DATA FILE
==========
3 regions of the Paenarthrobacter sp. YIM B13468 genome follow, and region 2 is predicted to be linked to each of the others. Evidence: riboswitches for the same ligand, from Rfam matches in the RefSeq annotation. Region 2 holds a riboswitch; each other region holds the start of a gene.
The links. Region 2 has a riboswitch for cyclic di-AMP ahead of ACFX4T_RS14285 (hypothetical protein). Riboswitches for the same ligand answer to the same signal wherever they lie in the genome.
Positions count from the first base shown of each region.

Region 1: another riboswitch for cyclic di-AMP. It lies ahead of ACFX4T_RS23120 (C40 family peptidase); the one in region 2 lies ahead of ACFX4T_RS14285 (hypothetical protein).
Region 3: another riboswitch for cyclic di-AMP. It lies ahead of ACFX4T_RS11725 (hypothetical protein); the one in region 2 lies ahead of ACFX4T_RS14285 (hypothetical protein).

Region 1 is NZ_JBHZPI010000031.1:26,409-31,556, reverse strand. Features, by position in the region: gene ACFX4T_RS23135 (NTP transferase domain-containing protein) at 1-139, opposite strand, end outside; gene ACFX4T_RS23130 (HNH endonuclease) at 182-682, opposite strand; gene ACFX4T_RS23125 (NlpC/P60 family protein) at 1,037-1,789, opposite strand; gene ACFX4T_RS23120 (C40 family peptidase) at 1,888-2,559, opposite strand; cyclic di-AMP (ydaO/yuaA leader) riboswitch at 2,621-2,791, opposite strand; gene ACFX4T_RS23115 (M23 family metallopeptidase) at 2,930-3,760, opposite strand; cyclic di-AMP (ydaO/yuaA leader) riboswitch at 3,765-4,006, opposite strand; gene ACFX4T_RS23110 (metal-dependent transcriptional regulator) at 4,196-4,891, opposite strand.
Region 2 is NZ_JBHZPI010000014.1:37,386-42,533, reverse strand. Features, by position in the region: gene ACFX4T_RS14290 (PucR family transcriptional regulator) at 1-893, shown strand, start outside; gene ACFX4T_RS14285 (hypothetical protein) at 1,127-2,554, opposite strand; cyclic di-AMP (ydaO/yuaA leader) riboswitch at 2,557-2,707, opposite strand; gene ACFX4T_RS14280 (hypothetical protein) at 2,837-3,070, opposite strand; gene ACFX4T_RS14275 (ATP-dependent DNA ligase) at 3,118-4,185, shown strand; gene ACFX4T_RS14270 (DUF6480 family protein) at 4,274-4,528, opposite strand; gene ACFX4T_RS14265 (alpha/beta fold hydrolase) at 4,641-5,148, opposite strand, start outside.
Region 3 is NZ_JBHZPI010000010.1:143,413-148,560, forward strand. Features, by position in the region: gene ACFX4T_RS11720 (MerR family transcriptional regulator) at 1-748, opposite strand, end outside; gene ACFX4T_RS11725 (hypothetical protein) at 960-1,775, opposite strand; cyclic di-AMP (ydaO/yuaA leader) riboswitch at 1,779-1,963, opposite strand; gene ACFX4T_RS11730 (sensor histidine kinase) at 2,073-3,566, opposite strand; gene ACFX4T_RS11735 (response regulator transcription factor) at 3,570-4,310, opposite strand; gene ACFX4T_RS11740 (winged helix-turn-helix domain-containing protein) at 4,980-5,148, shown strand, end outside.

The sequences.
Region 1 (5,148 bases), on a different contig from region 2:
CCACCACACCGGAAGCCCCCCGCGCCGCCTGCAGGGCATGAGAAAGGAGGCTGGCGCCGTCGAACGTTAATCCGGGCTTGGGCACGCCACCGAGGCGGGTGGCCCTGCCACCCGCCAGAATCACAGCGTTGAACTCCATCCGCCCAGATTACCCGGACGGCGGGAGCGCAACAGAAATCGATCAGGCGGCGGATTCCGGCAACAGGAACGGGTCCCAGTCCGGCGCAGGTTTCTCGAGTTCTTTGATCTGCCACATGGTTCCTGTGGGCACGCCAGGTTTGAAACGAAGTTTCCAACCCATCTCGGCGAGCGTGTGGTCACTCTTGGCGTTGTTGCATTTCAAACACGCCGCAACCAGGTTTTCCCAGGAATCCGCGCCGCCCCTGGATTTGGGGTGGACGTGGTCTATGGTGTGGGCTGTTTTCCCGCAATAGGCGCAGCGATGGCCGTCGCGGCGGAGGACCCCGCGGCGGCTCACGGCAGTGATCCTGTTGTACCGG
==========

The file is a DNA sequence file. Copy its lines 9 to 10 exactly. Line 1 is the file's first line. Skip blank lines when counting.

The sequences.
Region 1 (5,148 bases), on a different contig from region 2: